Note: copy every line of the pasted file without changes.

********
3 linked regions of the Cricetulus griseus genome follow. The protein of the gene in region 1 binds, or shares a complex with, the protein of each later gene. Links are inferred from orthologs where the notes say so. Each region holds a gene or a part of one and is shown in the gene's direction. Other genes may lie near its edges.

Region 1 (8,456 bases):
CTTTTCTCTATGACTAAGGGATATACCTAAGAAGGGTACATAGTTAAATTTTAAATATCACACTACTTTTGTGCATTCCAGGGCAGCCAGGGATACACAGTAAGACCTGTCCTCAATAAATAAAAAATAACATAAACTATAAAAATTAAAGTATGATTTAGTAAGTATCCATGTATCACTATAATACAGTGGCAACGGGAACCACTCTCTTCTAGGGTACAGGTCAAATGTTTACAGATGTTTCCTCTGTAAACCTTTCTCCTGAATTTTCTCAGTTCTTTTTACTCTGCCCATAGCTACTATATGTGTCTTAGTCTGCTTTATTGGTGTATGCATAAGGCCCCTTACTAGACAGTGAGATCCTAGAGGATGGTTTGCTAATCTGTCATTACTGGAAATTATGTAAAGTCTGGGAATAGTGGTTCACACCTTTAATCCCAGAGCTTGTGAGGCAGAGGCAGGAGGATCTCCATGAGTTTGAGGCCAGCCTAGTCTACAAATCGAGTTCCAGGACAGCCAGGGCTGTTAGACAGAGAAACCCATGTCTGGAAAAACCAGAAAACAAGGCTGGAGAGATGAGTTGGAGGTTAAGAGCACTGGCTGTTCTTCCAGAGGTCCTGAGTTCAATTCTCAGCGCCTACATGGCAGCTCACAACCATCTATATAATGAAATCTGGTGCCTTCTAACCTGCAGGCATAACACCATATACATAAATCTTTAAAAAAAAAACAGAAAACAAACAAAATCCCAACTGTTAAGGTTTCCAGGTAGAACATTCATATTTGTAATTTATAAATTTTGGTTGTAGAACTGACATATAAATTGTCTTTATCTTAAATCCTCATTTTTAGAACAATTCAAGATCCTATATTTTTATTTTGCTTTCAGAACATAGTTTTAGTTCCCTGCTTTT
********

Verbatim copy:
3 linked regions of the Cricetulus griseus genome follow. The protein of the gene in region 1 binds, or shares a complex with, the protein of each later gene. Links are inferred from orthologs where the notes say so. Each region holds a gene or a part of one and is shown in the gene's direction. Other genes may lie near its edges.

Region 1 (8,456 bases):
CTTTTCTCTATGACTAAGGGATATACCTAAGAAGGGTACATAGTTAAATTTTAAATATCACACTACTTTTGTGCATTCCAGGGCAGCCAGGGATACACAGTAAGACCTGTCCTCAATAAATAAAAAATAACATAAACTATAAAAATTAAAGTATGATTTAGTAAGTATCCATGTATCACTATAATACAGTGGCAACGGGAACCACTCTCTTCTAGGGTACAGGTCAAATGTTTACAGATGTTTCCTCTGTAAACCTTTCTCCTGAATTTTCTCAGTTCTTTTTACTCTGCCCATAGCTACTATATGTGTCTTAGTCTGCTTTATTGGTGTATGCATAAGGCCCCTTACTAGACAGTGAGATCCTAGAGGATGGTTTGCTAATCTGTCATTACTGGAAATTATGTAAAGTCTGGGAATAGTGGTTCACACCTTTAATCCCAGAGCTTGTGAGGCAGAGGCAGGAGGATCTCCATGAGTTTGAGGCCAGCCTAGTCTACAAATCGAGTTCCAGGACAGCCAGGGCTGTTAGACAGAGAAACCCATGTCTGGAAAAACCAGAAAACAAGGCTGGAGAGATGAGTTGGAGGTTAAGAGCACTGGCTGTTCTTCCAGAGGTCCTGAGTTCAATTCTCAGCGCCTACATGGCAGCTCACAACCATCTATATAATGAAATCTGGTGCCTTCTAACCTGCAGGCATAACACCATATACATAAATCTTTAAAAAAAAAACAGAAAACAAACAAAATCCCAACTGTTAAGGTTTCCAGGTAGAACATTCATATTTGTAATTTATAAATTTTGGTTGTAGAACTGACATATAAATTGTCTTTATCTTAAATCCTCATTTTTAGAACAATTCAAGATCCTATATTTTTATTTTGCTTTCAGAACATAGTTTTAGTTCCCTGCTTTT